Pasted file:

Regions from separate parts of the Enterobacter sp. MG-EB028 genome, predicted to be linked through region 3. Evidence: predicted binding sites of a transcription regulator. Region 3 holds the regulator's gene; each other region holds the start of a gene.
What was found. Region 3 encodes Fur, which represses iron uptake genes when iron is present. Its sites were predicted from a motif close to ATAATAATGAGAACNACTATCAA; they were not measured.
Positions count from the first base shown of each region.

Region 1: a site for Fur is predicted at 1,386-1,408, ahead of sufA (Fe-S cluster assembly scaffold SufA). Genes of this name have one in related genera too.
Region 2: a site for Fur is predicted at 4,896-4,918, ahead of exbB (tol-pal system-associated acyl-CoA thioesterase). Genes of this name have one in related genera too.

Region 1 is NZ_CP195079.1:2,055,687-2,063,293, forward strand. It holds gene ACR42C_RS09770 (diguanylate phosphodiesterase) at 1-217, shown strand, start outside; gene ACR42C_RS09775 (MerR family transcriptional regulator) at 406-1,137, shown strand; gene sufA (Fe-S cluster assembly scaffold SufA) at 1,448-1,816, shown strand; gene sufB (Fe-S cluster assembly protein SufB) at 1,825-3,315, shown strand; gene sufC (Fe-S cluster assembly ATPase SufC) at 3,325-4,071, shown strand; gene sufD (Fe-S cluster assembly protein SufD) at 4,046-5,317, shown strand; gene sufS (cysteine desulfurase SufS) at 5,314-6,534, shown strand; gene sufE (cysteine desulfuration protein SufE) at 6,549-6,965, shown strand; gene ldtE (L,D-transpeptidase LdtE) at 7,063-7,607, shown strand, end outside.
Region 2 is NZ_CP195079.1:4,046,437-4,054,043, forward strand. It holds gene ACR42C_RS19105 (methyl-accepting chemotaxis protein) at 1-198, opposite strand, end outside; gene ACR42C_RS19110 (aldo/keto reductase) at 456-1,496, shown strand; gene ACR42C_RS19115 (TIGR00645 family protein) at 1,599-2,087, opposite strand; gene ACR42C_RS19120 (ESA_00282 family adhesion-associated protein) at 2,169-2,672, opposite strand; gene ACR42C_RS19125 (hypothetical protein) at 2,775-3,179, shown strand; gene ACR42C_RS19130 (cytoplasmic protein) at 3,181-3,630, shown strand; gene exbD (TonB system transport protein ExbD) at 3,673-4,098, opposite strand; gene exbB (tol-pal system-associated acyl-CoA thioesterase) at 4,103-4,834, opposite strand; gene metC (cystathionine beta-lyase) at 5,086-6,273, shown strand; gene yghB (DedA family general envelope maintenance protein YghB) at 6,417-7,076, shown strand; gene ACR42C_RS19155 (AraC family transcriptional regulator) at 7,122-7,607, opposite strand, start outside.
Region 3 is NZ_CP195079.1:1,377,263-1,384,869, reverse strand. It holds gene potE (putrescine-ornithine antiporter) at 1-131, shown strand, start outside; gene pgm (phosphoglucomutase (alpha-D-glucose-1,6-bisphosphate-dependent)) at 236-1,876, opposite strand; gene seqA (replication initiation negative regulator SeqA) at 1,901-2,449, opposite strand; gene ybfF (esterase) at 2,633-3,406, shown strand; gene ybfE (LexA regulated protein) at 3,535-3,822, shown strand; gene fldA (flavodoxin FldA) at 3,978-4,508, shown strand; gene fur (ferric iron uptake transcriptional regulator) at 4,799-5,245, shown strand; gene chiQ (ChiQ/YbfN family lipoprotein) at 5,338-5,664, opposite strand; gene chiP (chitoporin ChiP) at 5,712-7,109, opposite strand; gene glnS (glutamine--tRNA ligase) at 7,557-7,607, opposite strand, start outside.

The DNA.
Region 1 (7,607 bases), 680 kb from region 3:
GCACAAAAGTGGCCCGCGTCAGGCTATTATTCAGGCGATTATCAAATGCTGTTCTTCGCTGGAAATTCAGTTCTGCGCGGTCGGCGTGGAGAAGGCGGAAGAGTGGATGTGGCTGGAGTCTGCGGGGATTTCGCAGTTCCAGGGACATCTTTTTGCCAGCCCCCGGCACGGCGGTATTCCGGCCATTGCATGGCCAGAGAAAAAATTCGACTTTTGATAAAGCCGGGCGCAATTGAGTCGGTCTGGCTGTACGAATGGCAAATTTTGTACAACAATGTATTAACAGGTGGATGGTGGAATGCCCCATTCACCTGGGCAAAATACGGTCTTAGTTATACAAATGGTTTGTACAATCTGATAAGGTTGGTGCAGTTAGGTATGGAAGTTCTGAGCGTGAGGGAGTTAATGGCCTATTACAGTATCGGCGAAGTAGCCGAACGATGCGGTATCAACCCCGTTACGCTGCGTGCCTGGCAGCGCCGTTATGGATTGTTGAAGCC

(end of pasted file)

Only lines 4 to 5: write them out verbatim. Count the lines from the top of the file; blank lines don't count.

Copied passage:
Region 1: a site for Fur is predicted at 1,386-1,408, ahead of sufA (Fe-S cluster assembly scaffold SufA). Genes of this name have one in related genera too.
Region 2: a site for Fur is predicted at 4,896-4,918, ahead of exbB (tol-pal system-associated acyl-CoA thioesterase). Genes of this name have one in related genera too.